Prominent HRD acquitted, several other HRDs and journalists targeted with detention
On 16th September 2022, the UN Special Rapporteur on the human rights situation in Burundi, Fortuné Gaétan Zongo, called for public accountability for human rights violations committed in relation to the country’s 2015 political crisis. If the government is to demonstrate a commitment to improving its human rights situation, it needs deeper institutional reforms to guarantee that such violations do not happen again, he highlighted.
On 26th October 2022, the European Union lifted sanctions against three of Burundi’s high-level officials. The three officials, Prime Minister Gervais Ndirakobuca, senior adviser in the president’s office Godefroid Bizimana, and former senior military official Leonard Ngendakumana, were part of the officials slapped with EU travel bans and asset freezes for their role in violations committed in relation to the 2015 crisis.
Good news! On Tuesday the Supreme Court of Burundi quashed the judgment that sentenced lawyer and former human rights defender Tony Germain Nkina to 5 years in prison and sent the case back to the appeal court of Ngozi for retrial 1/2 pic.twitter.com/jsBKUzqDxO— Burundi Human Rights Initiative (@BHRI_IDHB) December 8, 2022
Burundi authorities continued to illegally detain human rights lawyer Tony Germain Nkina, despite the country’s Supreme Court overturning his conviction on 8th December 2022. His case was sent back to the Appeal Court of Ngozi for a new trial. On 20th December, the Supreme Court acquitted him and his co-accused of all charges. However, Burundi’s chief prosecutor refused to sign the release order because he would be appealing the ruling even though the country’s legislation provides for the immediate release of a person upon acquittal, regardless of prosecutorial appeal. As previously reported on the Monitor, Nkina was arrested in 2020 while visiting a client in Kabarore commune and convicted by a court in Kaynaza for “collaborating with rebels who attacked Burundi” and sentenced to five years in prison, despite no evidence presented against him. On 28th December 2022, he was eventually released from prison.
On 14th February 2023, Burundian authorities arbitrarily arrested five human rights defenders (HRDs) and accused them of “rebellion and undermining internal state security and the functioning of public finances.” Two of the defenders work for the Association des femmes juristes du Burundi, (Association of Women Jurists in Burundi, or AFJB) and three for the Association pour la paix et la promotion des droits de l’Homme (Association for Peace and Promotion of Human Rights, or APDH). The charges relate to the relationship and funds their organisations have received from an international organisation. Four of the HRDs, including Sonia Ndikumasabo, Marie Emerusabe, Audace Havyarimana, and Sylvana Inamahoro, were arrested at Bujumbura Airport as they were preparing to fly to Uganda for a meeting with partners. Meanwhile, Prosper Runyange was arrested in Ngozi on 14th February and transferred to Bujumbura the next day. Their pretrial detention was confirmed by the High Court of Ntahangwa in Bujumbura on2nd March 2023.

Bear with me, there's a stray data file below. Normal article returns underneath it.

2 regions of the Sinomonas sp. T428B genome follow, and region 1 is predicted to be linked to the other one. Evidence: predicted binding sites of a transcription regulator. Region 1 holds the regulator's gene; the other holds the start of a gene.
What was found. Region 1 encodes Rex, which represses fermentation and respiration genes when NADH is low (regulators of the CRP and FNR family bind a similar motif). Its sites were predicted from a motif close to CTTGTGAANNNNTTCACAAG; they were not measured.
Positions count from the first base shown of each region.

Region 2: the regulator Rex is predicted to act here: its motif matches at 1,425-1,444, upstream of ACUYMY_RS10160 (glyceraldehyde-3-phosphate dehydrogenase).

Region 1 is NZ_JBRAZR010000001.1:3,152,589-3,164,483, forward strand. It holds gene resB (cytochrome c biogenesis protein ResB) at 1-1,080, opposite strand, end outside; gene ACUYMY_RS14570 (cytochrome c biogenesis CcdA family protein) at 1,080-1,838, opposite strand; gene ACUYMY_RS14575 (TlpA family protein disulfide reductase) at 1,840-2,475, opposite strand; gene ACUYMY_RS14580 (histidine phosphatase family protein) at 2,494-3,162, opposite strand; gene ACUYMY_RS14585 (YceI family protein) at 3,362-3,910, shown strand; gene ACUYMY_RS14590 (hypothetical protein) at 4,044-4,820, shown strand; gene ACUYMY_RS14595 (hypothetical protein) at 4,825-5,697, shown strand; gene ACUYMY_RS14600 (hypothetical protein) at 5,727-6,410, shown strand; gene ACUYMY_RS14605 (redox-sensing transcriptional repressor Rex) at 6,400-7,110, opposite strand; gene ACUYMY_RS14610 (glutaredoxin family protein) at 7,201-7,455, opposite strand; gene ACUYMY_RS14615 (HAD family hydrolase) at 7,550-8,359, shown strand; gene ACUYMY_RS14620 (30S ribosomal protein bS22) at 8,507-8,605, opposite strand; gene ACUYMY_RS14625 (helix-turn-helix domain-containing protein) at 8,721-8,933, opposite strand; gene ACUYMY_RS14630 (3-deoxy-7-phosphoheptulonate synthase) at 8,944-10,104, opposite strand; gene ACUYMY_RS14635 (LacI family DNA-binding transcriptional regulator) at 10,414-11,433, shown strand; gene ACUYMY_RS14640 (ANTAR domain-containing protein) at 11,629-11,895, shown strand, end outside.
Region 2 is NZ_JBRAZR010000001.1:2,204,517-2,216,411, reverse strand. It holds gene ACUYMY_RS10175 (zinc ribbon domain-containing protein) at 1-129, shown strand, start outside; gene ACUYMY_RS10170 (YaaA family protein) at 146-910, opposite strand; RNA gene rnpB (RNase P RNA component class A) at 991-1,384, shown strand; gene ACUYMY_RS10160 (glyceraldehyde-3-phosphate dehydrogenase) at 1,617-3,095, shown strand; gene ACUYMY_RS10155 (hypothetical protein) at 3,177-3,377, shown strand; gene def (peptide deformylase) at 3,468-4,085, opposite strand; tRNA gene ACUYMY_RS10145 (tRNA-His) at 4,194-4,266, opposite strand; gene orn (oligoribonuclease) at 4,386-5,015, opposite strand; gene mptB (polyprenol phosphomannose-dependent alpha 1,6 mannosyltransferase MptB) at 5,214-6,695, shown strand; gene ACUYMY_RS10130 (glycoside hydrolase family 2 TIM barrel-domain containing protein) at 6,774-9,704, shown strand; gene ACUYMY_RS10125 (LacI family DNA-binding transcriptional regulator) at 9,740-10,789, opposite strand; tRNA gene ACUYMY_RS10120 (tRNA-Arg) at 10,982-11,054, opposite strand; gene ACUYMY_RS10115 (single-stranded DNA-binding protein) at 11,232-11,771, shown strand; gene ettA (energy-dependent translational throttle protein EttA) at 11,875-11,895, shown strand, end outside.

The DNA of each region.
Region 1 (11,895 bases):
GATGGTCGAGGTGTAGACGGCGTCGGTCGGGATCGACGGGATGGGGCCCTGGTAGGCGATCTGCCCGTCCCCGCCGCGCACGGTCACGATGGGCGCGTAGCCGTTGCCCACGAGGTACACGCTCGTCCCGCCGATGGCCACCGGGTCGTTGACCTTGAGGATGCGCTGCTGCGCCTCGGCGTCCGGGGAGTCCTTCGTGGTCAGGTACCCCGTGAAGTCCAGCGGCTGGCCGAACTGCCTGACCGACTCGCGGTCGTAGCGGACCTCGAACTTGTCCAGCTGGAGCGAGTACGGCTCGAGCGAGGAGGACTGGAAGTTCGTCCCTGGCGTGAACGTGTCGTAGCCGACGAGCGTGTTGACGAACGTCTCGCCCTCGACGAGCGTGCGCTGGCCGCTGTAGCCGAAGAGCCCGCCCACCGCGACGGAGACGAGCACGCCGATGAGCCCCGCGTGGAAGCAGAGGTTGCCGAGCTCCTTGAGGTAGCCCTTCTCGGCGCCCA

On 23rd February 2023, police officers arrested 24 people during a seminar organised by MUCO Burundi, a non-profit organisation working on HIV/Aids in Gitega. When neighbours saw teenagers entering the non-profit organisation’s office, they contacted the police. According to the police investigations, “condoms and documents on the rights of homosexuals” were found at the site. All 24 were charged with “homosexual behaviours and incitement to homosexual practices” following ten days of questioning. Since 2009, homosexuality has been illegal in Burundi. It is punishable with a prison sentence of up to two years. President Evariste Ndayishimiye has encouraged people to “eradicate homosexuality” from the nation.
On 30th August 2022, intelligence personnel arrested Floriane Irangabiye, a talk show host on Rwandan-based Radio Igicaniro, known for its critical debates on Burundian public affairs. Irangabiye, who has been living in Rwanda since 2009, was arrested on her return to Burundi to visit her family. During her detention, she was denied access to family and legal counsel and was interrogated about her work. Toward the end of September 2022, she was moved to Muyinga prison in northern Burundi, where she was granted family visits. On 8th September 2022, Irangabiye appeared in court in Bujumbura. She was accused of attacking the integrity of the state, but not formally charged. On 28th October, Irangabiye appeared in Court in Muyinga and was again accused of “anti-state crimes” and operating without a journalist accreditation. Again, prosecutors did not officially charge her but instead asked for more time to gather evidence.
On 2nd January 2023, the Mukaza High Court in Bujumbura convicted Floriane Irangabiye on charges of “undermining the integrity of the national territory.” The Court sentenced her to 10 years and a fine of 1,000,000 Burundian Francs (US$ 480). According to the Court’s ruling, her conviction stems from an August 2022 Radio Igicaniro program she presented in which she interviewed a HRD and a journalist in exile who both criticised Burundi’s human rights record. Sylvestre Nyandwi, Burundi’s prosecutor general, claimed that the conviction was not politically motivated. On 23rd January 2023, Irangabiye’s lawyers filed an appeal.